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The Spirituality of Fasting, book by H. H. Pope Shenouda III
7- Nations also fasted
An outstanding example of this is the fast of the people of Nineveh (Jon 3) and how God accepted it and forgave their sins.
Another example is the fast of Cornelius the Centurion (Acts 10:30) which God accepted and sent to him the Apostle Peter who preached and baptised him.
The Old Testament tells us about the fast of King Darius during Daniel's ordeal and how he “spent the night fasting; and no musicians were brought before him.” (Dan 6:18).
Fasting is known in every religion. It was even known in heathen and primitive religions, and indicates that fasting was known before the dispersal of nations and religions.
Anyone reading about Buddhism, Brahmanism, Confucianism, and about Yoga comes across solid examples of fasting and of subduing the body for the soul to take its course. Fasting to them is an exercise for the body and for the soul.
In the life of the famous spiritual leader, Mahatma Gandhi, we see that his fasting was the most manifest and distinctive feature of his life which he often used when faced with problems, and we have discussed this issue before here on st-takla.org in other pages. Doctors once told him that his blood had started to disintegrate after a long period of fasting.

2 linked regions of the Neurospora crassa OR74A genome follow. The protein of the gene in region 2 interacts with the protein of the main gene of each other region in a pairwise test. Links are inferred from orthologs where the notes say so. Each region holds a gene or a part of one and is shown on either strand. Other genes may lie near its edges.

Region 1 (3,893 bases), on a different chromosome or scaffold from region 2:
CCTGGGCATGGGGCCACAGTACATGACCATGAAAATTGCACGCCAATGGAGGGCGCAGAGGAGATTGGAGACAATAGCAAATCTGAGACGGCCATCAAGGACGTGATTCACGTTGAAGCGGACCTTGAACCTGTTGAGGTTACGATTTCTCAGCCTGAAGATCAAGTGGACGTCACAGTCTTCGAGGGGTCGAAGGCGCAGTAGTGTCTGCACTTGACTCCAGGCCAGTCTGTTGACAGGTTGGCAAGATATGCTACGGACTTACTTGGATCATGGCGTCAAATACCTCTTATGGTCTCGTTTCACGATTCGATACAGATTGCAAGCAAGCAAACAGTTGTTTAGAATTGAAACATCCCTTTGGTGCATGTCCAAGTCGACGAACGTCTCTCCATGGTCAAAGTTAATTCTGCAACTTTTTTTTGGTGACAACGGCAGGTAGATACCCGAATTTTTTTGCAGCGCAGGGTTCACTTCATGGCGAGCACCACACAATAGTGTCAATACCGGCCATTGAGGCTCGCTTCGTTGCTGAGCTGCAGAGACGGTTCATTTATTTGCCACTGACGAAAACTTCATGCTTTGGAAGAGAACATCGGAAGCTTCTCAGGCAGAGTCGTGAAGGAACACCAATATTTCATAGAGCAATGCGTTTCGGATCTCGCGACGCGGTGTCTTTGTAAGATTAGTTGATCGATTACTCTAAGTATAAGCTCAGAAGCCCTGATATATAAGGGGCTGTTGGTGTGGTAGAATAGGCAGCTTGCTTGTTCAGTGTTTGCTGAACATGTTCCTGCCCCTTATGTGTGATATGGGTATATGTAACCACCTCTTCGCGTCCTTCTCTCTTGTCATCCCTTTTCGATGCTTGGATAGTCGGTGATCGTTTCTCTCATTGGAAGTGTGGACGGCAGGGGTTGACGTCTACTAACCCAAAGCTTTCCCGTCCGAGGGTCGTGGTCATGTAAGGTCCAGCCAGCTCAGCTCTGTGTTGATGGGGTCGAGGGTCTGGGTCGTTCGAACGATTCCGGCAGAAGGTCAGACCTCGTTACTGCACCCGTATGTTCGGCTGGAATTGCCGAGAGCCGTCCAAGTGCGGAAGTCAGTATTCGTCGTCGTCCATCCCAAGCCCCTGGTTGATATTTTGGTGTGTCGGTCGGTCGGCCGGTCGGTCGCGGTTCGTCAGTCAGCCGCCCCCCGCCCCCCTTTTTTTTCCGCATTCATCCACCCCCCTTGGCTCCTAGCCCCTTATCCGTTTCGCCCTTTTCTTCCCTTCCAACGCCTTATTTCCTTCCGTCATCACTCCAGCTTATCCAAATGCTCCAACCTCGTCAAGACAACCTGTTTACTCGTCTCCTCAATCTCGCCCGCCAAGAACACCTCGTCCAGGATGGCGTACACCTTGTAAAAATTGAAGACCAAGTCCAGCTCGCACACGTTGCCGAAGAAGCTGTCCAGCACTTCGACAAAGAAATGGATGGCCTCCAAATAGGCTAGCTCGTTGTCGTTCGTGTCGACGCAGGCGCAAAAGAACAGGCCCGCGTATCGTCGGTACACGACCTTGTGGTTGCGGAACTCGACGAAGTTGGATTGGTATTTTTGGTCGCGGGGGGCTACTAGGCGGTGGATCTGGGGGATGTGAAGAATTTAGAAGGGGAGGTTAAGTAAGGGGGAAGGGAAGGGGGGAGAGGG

Through fasting Yogis were able to discover some of the strength of the soul.
Hampered by one's care for the body the strength and power of the soul have only been discovered through fasting.
Hindus believe that the supreme state of Nirvana or the release of the soul from the body to become one with God can only be accomplished through intense asceticism, abstinence, and fasting.
Thus we see that even a soul that is far from the work of the Holy Spirit, and free from bodily desires and its control, becomes a strong, able to attain some of its original natural potential. How much more so is the soul, which is in communion with the Spirit of God?
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